National Aeronautics and Space Administration

Glenn Research Center

Nathan Howard


July 12, 2007

JSC civil servant Nathan Howard presented his work on a relatively new piece of technology called the MiniAERCam. The MiniAERCam is a small free flying camera that circles spacecraft, acting as another “eye.” It is a significant contribution to the space program because it can survey the craft or pieces of equipment in space quickly and safely, unlike manned Extravehicular Activities (EVAs). It also aids astronauts during EVAs.

This free flying camera has had a ten year development. The project began in 1995 and was called Sprint. Sprint was technologically limited and was used as an EVA robotic camera with manual six degrees of freedom control and video. It was fourteen inches in diameter and weighed thirty-five pounds.

The next free flyer was sent to space as a technology demonstration. It had many more technological updates and was autonomous (it found its way to a manually specified point).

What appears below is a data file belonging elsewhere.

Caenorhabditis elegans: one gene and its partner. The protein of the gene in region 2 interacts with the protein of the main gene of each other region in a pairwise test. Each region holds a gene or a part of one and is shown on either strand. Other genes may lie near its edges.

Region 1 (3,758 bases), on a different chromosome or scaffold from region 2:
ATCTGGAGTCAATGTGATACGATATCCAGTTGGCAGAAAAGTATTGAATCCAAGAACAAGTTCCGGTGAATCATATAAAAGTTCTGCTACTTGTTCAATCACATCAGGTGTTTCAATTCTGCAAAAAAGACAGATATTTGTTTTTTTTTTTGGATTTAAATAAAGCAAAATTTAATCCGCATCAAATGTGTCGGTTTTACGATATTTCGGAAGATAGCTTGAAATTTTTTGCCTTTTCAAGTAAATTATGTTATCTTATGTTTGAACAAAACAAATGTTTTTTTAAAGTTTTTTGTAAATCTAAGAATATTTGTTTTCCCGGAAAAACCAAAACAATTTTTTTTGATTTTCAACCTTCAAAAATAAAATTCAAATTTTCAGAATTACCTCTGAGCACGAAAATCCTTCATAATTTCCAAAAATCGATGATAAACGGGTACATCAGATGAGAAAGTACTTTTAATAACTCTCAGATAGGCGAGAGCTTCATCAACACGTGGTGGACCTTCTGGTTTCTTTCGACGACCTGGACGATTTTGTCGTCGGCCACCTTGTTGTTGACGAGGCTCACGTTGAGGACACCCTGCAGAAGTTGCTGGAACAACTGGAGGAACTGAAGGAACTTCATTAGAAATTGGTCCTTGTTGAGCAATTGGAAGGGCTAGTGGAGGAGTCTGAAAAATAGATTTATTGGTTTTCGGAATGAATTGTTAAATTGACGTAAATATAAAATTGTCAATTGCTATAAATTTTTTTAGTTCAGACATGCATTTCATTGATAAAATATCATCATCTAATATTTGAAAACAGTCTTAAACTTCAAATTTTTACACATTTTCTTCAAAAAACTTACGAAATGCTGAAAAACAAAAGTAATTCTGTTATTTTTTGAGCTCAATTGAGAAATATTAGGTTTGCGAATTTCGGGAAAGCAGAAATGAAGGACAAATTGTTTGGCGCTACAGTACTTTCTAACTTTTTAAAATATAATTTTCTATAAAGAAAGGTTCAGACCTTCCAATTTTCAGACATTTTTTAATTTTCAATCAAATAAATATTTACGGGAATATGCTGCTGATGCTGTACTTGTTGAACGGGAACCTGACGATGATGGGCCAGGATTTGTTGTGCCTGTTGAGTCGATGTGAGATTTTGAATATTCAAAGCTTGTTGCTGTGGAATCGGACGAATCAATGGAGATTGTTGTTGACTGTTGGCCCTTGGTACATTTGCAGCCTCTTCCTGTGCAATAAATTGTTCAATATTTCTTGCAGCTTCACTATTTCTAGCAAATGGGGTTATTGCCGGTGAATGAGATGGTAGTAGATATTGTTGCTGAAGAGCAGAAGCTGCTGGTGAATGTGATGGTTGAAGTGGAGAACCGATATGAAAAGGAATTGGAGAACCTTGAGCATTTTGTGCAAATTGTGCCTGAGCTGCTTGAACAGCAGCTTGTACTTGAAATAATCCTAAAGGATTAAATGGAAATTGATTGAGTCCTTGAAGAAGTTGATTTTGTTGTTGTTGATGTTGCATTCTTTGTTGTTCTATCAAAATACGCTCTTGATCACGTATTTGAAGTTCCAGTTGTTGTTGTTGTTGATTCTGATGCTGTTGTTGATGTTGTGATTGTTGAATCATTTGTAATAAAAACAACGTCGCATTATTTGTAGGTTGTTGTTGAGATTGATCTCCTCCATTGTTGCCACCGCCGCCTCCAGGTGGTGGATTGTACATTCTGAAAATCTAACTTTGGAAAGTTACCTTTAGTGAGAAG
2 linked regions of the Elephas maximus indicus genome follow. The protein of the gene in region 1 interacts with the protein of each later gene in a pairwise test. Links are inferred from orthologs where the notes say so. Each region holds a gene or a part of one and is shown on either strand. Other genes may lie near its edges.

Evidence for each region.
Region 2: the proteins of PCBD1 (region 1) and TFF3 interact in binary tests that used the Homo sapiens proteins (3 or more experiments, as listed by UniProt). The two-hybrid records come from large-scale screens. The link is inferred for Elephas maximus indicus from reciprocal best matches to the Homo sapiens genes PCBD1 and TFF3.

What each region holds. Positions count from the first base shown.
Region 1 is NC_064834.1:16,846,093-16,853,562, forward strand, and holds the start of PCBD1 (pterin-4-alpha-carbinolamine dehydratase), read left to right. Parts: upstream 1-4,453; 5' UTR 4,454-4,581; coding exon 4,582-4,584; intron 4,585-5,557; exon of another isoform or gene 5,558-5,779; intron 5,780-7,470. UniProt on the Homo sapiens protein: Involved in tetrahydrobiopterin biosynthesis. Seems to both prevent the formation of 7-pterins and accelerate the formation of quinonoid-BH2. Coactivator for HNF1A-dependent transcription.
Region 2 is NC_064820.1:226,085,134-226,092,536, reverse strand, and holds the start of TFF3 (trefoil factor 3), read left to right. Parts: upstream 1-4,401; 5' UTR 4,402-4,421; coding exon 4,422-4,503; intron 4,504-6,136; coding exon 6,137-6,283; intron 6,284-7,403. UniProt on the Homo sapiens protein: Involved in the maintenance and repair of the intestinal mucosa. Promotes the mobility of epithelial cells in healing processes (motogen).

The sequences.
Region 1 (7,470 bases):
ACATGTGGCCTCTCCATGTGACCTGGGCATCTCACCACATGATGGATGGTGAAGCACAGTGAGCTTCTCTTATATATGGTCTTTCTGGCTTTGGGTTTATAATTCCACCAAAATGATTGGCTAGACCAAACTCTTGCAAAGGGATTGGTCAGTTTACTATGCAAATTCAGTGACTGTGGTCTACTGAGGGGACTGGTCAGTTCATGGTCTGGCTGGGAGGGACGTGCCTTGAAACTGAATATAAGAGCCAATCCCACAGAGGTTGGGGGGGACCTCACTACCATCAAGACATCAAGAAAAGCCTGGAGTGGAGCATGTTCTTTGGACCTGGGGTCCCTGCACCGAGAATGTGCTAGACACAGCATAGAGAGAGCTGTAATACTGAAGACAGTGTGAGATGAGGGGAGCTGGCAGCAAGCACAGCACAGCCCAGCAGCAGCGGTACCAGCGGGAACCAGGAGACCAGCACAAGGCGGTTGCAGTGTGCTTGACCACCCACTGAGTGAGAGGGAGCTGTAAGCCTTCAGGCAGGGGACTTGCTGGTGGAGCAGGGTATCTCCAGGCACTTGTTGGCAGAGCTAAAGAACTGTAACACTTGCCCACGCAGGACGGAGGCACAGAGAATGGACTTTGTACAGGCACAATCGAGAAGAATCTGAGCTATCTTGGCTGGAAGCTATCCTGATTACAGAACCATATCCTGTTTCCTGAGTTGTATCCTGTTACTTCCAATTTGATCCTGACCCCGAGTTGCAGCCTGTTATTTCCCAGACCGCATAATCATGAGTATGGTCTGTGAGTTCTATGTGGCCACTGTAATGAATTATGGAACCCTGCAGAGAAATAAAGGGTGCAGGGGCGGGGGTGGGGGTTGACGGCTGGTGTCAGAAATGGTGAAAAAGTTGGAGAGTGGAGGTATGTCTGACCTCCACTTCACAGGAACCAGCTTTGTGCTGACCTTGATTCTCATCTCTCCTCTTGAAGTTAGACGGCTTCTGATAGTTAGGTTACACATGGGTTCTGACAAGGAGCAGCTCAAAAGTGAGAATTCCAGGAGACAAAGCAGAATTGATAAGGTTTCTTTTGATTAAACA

The official MiniAERCam flyer was developed next. There were many updates, including rechargeable batteries and propulsion, digital video, commanded attitude control (points a certain direction for as long as it can), wireless Ethernet, and 1 mega pixel pictures. The propulsion system used xenon and the power system used Lithium Ion batteries. It has been used for both the International Space Station and the orbiter.

After the Columbia accident, the free flyer was used extensively as an inspection probe. It is stored in a small hangar within the payload bay, and was controlled by a laptop in the crew cabin. Within two and a half hours it can check the orbiter’s wings and nose can and still have power and propulsion left.

This great piece of technology will never become obsolete; it can always be updated to meet the needs of spacecraft or space station. The newest prototype has not been flown due to a lack of customers.

—Kyle Gaiser